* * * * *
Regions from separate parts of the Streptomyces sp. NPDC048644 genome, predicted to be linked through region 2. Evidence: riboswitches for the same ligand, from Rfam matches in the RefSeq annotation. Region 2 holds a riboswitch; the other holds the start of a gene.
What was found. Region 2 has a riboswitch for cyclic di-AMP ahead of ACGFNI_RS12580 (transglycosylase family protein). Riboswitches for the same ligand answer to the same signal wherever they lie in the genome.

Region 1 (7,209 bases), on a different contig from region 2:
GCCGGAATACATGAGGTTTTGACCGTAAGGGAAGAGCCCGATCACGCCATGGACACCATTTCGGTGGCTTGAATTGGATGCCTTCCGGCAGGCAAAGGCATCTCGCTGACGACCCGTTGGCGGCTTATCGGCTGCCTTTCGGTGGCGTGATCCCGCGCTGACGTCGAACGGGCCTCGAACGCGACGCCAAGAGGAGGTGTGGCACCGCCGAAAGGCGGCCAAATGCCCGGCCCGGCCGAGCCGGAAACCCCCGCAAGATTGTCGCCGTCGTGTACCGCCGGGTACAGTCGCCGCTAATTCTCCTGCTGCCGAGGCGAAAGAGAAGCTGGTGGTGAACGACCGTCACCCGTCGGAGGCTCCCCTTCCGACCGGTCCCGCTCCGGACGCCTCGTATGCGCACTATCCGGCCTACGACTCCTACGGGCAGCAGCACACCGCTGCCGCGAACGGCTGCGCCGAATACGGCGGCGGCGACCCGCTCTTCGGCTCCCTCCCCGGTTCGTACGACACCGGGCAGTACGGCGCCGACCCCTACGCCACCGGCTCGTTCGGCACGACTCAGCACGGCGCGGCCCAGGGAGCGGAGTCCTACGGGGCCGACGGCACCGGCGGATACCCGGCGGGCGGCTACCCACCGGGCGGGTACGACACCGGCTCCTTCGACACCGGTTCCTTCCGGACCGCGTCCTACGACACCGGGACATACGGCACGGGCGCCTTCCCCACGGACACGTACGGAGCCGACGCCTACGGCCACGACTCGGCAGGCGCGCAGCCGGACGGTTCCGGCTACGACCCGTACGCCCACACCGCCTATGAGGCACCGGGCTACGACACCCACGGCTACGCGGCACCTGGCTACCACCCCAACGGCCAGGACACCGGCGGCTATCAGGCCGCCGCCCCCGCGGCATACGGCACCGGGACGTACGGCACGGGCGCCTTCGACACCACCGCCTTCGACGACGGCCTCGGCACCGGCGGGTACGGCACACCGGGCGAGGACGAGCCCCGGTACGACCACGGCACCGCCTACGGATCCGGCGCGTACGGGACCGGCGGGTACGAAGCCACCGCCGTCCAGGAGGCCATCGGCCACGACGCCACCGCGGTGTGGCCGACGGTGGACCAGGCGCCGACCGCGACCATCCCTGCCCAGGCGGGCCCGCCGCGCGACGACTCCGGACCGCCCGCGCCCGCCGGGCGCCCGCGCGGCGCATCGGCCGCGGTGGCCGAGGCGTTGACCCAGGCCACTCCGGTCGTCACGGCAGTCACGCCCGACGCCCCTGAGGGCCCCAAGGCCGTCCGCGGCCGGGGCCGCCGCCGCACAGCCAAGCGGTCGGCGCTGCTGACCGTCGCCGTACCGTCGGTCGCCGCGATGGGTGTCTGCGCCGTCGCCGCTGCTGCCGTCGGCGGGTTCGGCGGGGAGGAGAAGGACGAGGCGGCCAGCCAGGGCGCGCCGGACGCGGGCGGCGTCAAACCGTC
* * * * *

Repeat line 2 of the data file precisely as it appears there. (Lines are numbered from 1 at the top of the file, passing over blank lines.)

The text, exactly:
What was found. Region 2 has a riboswitch for cyclic di-AMP ahead of ACGFNI_RS12580 (transglycosylase family protein). Riboswitches for the same ligand answer to the same signal wherever they lie in the genome.